13 specific ways to increase your team's capacity and performance


13 Ways to Develop Abundantly Capable Leaders (Part 2 of 3)

~ How to develop your team’s capacity & performance and grow the church ~

This is the second of our 3-part blog series on church growth where I “open the vault” and reveal what I’ve seen after working with thousands of church leaders.

In the first post, I shared how many times churches plateau because the church’s leadership has unintentionally created certain barriers to its growth. You can read it here: 8 Leadership Barriers to Church Growth

But the question is …

What if you don’t have a team of capable leaders?

Reaching people and building God’s church cannot happen with just one person.

I have pastors tell me all the time that while they have good people around them — staff or volunteers — they frequently feel like those people do not sense the urgency to grow the church in the same way the pastor does.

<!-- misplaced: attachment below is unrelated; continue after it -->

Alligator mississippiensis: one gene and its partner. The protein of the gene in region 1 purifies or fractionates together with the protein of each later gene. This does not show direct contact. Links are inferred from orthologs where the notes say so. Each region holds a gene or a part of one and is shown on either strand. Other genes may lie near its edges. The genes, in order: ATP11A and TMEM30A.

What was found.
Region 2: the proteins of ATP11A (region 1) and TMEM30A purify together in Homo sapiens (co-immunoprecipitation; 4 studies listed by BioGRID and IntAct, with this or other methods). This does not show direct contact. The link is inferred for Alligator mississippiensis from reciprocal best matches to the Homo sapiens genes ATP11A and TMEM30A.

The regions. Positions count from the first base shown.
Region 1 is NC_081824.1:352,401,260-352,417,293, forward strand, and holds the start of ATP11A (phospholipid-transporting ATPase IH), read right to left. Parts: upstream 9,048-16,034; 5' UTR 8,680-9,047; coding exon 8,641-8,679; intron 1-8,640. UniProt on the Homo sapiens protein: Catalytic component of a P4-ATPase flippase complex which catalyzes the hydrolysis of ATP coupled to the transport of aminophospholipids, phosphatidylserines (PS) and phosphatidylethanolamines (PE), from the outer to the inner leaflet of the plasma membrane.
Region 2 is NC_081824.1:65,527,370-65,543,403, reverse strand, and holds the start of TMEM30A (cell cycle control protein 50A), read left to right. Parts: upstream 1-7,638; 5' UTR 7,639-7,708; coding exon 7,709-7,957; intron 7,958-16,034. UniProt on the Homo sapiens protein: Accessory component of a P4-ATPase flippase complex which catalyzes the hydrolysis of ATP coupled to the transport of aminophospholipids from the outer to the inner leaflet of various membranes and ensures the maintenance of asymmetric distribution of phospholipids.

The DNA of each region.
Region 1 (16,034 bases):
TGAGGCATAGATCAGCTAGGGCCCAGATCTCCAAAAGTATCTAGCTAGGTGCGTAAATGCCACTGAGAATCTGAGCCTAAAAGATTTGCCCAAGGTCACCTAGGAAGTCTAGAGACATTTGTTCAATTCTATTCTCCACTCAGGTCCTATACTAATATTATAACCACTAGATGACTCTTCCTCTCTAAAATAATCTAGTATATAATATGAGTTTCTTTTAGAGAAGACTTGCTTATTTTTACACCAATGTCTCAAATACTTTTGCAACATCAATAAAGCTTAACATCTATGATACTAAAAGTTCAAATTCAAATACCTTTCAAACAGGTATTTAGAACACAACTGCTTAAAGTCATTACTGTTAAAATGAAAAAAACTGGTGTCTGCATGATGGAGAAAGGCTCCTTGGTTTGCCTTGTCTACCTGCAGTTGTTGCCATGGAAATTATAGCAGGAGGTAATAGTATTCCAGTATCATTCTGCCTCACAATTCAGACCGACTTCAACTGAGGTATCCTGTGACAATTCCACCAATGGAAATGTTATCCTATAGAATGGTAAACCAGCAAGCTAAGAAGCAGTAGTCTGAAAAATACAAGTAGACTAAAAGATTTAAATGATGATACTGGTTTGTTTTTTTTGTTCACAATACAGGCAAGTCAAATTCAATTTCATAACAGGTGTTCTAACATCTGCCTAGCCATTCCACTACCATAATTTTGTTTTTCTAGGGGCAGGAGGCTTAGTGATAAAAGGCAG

They say things like:

My youth pastor just wants to “hang out” rather than develop as a leader …

My worship leader thinks their growth over the last two years is sufficient for the next five years …

Our volunteers don’t seem to own their area like they should …

When you feel like you have to frequently “hold people’s hands” it stifles the churches ability to grow, but when the capacity and performance of your team increases, your church is positioned for growth.

When the capacity & performance of your team increases your church is positioned for growth. Click To Tweet

So… how do you take ordinary people and develop extraordinary leaders? How can you bring out the best from those you lead?

Here are 13 specific ways to increase your team’s capacity and performance:

1. Pray for them.

It’s easy to get frustrated or complain when staff or volunteers don’t perform like you desire. But truthfully, have you prayed for the individuals who need growth?